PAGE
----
On appeal from the Superior Court, Law Division, Burlington County.
Pressler, Scalera and Stern. The opinion of the court was delivered by Scalera, J.A.D.
Plaintiff Stanley Mazur (Mazur) was injured in an automobile accident in 1984. Thereafter, he sought payment from Selected Risks Insurance Company (Selected) for personal injury protection (PIP) benefits. Selected denied Mazur's request because his vehicle was insured under a commercial policy, and as such, there was no provision for PIP benefits.
Mazur instituted this suit against Selected to recover for PIP benefits, and also against his insurance broker, Ken Curtis, t/a Ken Curtis Agency (Curtis) based on the latter's failure to give him appropriate advice and insurance coverage. At trial, the jury returned answers to a series of special interrogatories. By those answers, it determined that Curtis was negligent in failing to properly advise Mazur and provide him with the insurance coverage for his medical expenses and awarded him $10,000 to cover his medical bills. It also determined that even though the insurance policy did not specify that no PIP benefits coverage was included, Selected was not negligent.
After the jury verdict was returned the parties agreed to have the trial court rule on Curtis' crossclaim against Selected for indemnification. By letter opinion it determined that Selected must indemnify Curtis because Curtis' negligence "did not proximately cause" the loss. It is this latter decision that is the focus of this appeal.
The salient facts, as settled by the jury verdict and by stipulation, may be recited briefly. Mazur was employed as a freight conductor for Conrail. In 1984, prior to the accident, he owned an Oldsmobile Cutlass and a small Subaru pickup truck. During the winter, Mazur supplemented his income by cutting
firewood on a farm and delivering it to homes in the area with his Subaru pickup truck.
Mazur had dealt with Curtis as his insurance broker for several years, and had obtained automobile insurance from him on several occasions. Prior to the accident, Mazur went to Curtis to arrange insurance coverage for his pickup truck and spoke with Curtis' son, Kevin Curtis (Kevin). Mazur told him that he wanted "full coverage" on the truck similar to that which he had on the Oldsmobile (which carried PIP benefits coverage). When Kevin learned that Mazur used the truck to deliver firewood, he told Mazur that he could purchase the same insurance coverage at a cheaper rate if it was covered as a commercial vehicle, but assured Mazur that the coverage would be "the same" as that on the Oldsmobile. Kevin erroneously thought that any medical bills incurred by Mazur in an accident involving the truck would be covered under Mazur's employee medical benefits insurance. Mazur followed Kevin's advice and purchased the recommended coverage which did not include any reimbursements for medical bills by way of PIP benefits or medical payments coverage (Med Pay).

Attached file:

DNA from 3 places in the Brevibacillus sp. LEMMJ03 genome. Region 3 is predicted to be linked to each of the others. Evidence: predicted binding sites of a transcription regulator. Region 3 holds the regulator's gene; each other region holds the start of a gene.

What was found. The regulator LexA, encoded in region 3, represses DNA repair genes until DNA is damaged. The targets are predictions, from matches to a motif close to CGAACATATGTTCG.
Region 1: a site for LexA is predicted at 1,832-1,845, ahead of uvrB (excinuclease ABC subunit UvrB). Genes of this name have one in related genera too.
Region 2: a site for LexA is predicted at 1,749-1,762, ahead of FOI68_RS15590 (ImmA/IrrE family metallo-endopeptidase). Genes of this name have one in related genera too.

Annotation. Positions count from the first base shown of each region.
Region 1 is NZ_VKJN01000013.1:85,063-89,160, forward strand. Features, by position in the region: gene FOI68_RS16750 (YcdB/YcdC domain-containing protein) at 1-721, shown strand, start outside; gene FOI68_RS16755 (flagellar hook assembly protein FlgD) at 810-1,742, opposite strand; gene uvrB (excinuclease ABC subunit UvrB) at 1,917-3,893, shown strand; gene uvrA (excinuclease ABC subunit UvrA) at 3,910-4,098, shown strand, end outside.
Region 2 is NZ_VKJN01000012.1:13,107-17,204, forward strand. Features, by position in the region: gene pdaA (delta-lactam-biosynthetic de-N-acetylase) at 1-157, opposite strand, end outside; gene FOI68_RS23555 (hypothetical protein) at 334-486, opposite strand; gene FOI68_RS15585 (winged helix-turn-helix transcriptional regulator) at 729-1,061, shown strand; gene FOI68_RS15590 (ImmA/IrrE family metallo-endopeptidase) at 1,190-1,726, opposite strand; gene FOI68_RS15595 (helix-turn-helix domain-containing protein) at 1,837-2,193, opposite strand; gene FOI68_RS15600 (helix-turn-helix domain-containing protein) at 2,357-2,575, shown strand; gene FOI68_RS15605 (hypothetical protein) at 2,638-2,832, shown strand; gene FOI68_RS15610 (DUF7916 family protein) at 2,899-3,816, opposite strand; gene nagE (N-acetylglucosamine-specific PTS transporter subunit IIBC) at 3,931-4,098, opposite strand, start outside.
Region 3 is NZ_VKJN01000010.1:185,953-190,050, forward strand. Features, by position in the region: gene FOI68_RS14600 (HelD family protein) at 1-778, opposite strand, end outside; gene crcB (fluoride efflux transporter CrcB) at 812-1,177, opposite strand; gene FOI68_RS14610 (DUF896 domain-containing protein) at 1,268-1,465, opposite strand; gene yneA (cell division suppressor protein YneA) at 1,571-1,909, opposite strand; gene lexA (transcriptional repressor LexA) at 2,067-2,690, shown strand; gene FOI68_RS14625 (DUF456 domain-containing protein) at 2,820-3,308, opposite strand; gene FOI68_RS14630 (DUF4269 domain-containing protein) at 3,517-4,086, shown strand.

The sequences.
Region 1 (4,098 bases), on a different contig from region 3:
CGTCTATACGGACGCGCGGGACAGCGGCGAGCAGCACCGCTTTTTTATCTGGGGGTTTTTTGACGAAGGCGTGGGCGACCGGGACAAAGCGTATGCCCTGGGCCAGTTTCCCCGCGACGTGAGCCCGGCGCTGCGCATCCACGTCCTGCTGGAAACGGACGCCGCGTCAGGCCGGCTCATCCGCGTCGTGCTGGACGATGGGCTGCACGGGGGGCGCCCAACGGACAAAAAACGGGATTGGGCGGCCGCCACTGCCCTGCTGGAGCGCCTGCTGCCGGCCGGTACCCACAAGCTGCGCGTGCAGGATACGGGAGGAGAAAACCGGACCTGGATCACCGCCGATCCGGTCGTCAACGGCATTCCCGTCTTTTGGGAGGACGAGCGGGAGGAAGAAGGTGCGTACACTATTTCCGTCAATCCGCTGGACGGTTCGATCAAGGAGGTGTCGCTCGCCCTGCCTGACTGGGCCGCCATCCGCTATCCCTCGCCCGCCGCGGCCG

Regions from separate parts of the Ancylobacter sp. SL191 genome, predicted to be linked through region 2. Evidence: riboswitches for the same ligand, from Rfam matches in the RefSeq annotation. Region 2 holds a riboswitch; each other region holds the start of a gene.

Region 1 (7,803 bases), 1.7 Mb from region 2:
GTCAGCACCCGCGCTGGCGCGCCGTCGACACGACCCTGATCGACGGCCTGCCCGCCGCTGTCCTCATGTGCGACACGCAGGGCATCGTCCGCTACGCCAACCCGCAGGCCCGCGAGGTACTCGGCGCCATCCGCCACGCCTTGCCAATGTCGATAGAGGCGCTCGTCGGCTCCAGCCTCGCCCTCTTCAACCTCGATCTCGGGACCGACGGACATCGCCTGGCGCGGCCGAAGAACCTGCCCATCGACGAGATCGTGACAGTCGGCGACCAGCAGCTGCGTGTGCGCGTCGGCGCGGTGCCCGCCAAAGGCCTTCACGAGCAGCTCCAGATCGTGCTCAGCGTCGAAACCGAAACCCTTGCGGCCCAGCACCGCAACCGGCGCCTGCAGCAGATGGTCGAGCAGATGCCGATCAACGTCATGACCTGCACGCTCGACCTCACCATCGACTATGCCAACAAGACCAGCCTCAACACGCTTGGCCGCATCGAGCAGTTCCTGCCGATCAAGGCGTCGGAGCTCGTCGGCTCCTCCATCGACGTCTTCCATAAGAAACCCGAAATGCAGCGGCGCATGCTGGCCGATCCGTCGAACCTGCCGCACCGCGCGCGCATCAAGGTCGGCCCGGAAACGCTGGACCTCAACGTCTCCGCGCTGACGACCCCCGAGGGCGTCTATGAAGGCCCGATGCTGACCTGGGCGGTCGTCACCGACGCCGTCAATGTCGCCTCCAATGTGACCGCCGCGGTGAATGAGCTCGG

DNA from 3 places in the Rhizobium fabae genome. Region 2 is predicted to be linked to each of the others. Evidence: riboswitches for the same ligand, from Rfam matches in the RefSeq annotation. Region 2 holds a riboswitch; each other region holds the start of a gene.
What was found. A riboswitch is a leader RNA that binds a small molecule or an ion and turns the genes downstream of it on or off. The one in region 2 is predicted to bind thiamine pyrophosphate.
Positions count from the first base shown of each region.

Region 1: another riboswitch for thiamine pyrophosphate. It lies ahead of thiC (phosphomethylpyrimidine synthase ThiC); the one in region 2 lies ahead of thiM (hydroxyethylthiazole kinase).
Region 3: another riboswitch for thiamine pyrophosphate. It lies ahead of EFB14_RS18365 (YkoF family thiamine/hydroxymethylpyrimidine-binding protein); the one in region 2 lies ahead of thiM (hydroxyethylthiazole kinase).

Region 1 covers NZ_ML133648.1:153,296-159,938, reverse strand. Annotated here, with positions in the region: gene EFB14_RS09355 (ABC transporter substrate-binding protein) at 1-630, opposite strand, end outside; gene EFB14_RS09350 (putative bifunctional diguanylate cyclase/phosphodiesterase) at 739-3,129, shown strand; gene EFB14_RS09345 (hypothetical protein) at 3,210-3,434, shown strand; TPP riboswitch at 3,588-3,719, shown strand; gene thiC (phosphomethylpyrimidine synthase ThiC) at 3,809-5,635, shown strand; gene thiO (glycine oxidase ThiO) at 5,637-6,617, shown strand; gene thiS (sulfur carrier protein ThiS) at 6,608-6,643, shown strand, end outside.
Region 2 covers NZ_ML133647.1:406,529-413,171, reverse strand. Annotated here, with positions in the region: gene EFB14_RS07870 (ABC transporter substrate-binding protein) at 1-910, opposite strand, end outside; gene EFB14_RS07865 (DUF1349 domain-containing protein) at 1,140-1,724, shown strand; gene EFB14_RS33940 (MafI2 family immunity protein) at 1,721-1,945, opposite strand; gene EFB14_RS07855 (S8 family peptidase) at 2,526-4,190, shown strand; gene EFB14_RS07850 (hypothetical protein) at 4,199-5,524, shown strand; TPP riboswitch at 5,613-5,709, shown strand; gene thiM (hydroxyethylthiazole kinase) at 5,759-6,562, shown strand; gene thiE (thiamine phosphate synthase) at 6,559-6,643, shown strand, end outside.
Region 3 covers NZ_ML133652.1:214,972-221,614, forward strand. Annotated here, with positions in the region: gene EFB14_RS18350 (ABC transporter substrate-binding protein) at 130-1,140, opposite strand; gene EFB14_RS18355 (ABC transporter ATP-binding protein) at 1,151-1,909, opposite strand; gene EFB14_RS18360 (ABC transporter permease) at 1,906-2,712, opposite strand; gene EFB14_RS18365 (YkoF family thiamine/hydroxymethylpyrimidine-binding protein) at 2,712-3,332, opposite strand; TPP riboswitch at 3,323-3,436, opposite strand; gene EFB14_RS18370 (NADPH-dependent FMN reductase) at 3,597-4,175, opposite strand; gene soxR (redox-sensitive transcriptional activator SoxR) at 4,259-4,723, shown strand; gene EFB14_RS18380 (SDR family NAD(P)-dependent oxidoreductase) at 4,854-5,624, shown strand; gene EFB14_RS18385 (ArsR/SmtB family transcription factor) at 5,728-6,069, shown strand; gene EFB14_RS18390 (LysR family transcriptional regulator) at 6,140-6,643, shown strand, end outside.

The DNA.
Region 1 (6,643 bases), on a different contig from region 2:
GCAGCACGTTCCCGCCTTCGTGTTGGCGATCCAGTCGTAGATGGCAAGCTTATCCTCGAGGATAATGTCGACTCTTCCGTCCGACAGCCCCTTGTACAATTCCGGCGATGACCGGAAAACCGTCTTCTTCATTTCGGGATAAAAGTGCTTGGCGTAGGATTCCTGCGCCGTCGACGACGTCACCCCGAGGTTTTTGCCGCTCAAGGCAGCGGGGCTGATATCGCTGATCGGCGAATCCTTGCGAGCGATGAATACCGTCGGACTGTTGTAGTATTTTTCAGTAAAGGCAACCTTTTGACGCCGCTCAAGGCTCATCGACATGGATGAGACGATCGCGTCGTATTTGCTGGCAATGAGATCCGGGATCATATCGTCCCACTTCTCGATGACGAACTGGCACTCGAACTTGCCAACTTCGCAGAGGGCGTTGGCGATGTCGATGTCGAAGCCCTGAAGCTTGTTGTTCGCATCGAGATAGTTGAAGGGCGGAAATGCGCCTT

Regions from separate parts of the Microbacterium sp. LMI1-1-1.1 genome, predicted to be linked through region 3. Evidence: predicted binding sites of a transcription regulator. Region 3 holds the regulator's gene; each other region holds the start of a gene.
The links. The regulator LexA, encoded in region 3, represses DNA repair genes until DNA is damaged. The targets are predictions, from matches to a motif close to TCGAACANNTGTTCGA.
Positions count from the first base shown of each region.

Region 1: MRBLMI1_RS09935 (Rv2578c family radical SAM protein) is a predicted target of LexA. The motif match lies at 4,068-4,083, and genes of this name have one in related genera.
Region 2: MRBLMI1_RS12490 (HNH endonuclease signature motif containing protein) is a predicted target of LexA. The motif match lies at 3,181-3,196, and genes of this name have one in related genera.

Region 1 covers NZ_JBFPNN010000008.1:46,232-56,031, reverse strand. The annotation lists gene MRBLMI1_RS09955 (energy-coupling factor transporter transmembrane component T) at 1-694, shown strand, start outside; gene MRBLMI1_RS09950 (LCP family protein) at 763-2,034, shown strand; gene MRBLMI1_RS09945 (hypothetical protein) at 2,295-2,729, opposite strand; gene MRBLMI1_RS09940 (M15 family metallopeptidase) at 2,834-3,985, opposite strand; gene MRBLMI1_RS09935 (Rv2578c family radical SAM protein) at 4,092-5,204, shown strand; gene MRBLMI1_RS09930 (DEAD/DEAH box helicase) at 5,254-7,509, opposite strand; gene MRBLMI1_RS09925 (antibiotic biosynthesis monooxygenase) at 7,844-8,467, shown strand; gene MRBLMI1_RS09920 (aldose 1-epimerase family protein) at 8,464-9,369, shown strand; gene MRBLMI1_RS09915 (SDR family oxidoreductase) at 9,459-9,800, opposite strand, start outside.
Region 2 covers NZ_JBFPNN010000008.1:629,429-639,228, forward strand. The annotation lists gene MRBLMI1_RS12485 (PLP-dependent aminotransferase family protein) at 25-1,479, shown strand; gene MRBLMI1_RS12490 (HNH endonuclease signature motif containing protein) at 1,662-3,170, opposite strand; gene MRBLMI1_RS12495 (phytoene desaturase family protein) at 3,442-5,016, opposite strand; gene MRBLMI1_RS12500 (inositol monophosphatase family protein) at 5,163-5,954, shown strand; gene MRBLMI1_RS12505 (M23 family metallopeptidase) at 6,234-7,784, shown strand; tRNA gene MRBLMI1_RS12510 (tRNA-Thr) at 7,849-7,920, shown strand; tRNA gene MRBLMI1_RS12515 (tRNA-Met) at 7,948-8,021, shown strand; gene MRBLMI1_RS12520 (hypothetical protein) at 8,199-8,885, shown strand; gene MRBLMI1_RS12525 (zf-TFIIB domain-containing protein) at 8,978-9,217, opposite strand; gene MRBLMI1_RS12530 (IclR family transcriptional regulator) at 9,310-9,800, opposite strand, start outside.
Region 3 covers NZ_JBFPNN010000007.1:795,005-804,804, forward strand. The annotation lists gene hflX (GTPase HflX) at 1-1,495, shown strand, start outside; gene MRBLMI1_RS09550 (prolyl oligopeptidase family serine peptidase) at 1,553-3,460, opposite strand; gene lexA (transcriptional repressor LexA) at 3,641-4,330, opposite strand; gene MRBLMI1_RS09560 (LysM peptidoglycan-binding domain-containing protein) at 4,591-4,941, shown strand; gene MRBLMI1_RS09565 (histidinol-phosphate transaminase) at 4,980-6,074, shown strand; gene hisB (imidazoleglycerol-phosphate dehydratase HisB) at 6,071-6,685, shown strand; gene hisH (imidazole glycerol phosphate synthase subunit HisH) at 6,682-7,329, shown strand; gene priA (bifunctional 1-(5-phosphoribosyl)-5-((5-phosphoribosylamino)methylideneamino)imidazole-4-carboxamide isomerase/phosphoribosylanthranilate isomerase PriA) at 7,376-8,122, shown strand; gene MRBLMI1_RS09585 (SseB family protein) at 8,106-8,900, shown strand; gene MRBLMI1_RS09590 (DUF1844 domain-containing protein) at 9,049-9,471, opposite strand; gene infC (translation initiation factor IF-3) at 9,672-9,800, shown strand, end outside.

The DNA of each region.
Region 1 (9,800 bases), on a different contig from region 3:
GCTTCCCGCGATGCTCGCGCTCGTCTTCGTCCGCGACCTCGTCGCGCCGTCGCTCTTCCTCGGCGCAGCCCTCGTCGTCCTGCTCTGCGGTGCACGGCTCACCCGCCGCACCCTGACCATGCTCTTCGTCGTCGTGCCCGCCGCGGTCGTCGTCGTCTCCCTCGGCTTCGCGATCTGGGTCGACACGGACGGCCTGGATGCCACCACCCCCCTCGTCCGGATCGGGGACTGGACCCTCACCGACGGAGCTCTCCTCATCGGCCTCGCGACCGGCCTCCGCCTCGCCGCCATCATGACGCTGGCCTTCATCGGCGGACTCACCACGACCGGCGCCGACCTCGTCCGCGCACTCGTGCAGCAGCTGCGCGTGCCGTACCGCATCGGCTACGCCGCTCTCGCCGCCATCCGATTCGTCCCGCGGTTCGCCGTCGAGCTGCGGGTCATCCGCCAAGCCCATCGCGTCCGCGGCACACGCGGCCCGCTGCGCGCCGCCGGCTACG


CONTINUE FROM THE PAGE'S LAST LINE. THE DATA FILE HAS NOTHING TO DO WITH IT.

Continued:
While driving his Subaru pickup truck in November 1984, Mazur was involved in an automobile accident in which he sustained serious injuries requiring extensive medical treatment. After the accident, Mazur spoke to Kevin, who told him that the medical bills from the accident should be covered under the policy on the truck. However, when Mazur submitted his medical bills to Selected, it denied payment because there was no such coverage.
At trial Mazur established the facts heretofore recited and also produced an insurance expert who opined that Curtis had breached his professional obligation to Mazur by "failing to provide the type of coverage that he had indicated to Mazur that he was obtaining, and secondly by giving improper, inadequate advice." He indicated further that a prudent insurance agent would have provided better advice than that provided by
Kevin and would have advised Mazur to obtain personal injury and medical coverage for his vehicle which ordinarily would provide reimbursement ...